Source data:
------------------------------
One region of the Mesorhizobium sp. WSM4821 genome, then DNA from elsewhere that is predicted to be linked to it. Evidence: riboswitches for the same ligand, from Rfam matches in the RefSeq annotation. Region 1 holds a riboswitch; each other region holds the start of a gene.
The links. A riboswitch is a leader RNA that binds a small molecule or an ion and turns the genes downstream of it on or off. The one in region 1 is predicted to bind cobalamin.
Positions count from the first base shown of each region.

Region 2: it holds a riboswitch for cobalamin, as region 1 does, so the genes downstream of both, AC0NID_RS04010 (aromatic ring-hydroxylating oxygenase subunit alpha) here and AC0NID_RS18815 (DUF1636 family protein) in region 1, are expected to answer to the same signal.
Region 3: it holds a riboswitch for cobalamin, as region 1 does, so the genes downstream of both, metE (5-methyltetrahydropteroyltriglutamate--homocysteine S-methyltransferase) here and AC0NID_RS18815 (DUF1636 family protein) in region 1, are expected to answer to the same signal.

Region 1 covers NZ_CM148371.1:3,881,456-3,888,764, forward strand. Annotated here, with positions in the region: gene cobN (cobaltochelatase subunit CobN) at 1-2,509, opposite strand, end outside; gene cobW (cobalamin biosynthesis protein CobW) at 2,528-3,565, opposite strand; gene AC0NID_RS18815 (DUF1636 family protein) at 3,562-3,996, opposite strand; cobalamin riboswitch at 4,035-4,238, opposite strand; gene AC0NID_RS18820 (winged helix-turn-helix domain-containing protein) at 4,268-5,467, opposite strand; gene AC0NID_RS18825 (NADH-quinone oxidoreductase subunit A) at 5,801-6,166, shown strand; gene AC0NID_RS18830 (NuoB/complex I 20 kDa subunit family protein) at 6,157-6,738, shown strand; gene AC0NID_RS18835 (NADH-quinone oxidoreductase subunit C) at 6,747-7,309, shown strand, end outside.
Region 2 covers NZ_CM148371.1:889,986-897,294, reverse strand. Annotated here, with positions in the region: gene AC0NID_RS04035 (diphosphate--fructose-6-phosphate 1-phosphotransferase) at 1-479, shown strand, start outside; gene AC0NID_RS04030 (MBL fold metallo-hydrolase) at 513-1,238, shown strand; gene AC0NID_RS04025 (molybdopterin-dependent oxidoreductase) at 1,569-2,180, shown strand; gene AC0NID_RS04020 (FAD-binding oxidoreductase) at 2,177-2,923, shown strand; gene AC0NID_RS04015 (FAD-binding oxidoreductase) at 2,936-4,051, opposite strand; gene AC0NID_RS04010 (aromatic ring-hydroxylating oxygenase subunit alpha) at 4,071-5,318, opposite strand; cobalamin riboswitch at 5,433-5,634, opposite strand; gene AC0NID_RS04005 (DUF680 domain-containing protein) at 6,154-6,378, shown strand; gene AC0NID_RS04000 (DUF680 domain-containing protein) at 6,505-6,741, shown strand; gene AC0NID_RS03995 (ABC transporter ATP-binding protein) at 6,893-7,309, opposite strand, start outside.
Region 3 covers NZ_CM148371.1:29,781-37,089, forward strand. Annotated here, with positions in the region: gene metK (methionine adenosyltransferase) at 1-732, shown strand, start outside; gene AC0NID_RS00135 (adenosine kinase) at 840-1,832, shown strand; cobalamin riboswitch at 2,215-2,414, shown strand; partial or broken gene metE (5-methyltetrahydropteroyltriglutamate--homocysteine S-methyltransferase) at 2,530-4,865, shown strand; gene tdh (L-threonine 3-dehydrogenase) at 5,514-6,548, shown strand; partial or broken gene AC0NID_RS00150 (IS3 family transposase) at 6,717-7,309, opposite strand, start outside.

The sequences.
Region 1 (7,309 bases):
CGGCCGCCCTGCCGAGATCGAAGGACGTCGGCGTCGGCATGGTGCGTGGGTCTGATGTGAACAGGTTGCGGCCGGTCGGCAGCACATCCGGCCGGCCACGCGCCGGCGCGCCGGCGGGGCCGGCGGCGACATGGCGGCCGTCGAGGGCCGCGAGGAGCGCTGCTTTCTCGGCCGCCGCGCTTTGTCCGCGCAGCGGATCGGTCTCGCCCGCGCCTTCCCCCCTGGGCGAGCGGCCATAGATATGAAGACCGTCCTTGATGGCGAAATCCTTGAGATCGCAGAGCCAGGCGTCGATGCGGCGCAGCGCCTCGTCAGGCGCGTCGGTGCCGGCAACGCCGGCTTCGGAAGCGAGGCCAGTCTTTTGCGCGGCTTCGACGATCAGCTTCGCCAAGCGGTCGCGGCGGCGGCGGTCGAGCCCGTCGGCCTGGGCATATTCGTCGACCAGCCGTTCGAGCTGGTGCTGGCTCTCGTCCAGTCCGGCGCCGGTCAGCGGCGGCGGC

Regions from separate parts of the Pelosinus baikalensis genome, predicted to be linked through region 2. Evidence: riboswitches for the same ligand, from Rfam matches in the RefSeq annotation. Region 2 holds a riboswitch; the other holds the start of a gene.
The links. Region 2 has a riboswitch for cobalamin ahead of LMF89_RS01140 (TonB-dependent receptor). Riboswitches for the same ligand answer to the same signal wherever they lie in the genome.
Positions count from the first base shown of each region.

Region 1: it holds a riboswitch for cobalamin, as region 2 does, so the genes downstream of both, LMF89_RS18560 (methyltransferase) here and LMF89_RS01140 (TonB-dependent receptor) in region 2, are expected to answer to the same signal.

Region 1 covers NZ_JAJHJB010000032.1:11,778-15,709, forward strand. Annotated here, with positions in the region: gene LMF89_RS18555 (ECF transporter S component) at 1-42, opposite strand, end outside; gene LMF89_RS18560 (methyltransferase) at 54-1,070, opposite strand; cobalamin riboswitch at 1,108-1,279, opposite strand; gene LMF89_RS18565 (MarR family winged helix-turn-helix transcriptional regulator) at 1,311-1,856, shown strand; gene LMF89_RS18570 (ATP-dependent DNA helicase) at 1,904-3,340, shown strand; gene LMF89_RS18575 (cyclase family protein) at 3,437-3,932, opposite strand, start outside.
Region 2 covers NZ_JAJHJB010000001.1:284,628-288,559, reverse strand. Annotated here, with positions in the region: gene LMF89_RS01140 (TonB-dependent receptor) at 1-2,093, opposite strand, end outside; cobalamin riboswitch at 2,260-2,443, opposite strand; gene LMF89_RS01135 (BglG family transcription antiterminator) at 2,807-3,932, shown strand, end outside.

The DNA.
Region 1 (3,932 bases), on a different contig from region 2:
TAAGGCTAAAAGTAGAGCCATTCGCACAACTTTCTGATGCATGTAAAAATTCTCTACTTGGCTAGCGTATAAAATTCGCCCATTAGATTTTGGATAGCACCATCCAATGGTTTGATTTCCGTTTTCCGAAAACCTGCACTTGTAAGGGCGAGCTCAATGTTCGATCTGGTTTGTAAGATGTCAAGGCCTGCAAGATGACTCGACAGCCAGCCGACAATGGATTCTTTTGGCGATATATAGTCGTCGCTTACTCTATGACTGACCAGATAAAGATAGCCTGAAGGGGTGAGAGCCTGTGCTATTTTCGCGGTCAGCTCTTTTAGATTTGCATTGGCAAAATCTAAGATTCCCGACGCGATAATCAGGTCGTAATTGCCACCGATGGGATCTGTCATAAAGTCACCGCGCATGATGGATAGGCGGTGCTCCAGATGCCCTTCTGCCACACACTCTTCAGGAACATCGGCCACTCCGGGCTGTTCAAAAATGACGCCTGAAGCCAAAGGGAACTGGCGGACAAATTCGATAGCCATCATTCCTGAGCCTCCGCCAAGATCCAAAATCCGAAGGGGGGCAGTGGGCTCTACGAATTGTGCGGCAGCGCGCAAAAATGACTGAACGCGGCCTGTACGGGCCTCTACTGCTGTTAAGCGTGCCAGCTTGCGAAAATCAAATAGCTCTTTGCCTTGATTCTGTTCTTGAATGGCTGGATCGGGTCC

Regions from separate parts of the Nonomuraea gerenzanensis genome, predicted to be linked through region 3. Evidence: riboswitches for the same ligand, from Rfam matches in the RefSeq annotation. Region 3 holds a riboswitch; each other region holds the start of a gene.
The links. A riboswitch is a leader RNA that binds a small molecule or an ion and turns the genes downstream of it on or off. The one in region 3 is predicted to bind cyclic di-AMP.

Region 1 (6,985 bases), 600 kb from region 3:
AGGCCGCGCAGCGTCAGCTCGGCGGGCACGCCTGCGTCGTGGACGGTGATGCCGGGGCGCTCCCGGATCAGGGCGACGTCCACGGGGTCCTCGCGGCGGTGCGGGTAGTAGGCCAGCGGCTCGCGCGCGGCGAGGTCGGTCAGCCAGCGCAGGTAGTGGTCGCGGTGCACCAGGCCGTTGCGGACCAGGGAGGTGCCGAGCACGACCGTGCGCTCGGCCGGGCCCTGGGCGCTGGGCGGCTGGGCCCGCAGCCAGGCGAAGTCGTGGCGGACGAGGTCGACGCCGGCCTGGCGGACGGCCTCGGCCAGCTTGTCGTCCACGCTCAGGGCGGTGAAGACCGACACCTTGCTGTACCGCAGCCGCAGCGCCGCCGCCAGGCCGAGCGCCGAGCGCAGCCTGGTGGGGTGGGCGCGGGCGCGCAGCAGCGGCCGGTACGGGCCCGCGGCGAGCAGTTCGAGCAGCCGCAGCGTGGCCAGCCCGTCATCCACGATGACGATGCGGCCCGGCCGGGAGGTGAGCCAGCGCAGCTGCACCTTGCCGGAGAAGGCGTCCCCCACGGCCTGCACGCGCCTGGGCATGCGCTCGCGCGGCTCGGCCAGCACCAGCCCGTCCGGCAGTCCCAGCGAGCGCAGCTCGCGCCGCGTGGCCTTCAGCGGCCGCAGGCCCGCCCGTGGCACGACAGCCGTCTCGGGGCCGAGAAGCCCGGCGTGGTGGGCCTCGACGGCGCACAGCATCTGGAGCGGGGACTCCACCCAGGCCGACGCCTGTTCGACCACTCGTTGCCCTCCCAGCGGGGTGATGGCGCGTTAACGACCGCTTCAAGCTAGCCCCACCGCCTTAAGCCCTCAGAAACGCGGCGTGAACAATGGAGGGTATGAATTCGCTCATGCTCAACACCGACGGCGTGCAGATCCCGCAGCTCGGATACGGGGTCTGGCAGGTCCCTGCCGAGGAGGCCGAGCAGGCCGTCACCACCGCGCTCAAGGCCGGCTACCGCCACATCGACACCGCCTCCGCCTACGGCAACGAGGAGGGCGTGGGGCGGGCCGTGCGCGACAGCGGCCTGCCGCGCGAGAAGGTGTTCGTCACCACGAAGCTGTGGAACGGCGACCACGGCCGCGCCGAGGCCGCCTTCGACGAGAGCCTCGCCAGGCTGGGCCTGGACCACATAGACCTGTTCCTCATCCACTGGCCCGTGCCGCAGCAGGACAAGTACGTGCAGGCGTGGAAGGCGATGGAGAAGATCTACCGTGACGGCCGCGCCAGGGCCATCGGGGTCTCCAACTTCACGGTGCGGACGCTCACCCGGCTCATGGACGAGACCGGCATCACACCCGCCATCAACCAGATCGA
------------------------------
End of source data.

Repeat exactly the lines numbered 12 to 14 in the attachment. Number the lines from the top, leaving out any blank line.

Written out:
Regions from separate parts of the Pelosinus baikalensis genome, predicted to be linked through region 2. Evidence: riboswitches for the same ligand, from Rfam matches in the RefSeq annotation. Region 2 holds a riboswitch; the other holds the start of a gene.
The links. Region 2 has a riboswitch for cobalamin ahead of LMF89_RS01140 (TonB-dependent receptor). Riboswitches for the same ligand answer to the same signal wherever they lie in the genome.
Positions count from the first base shown of each region.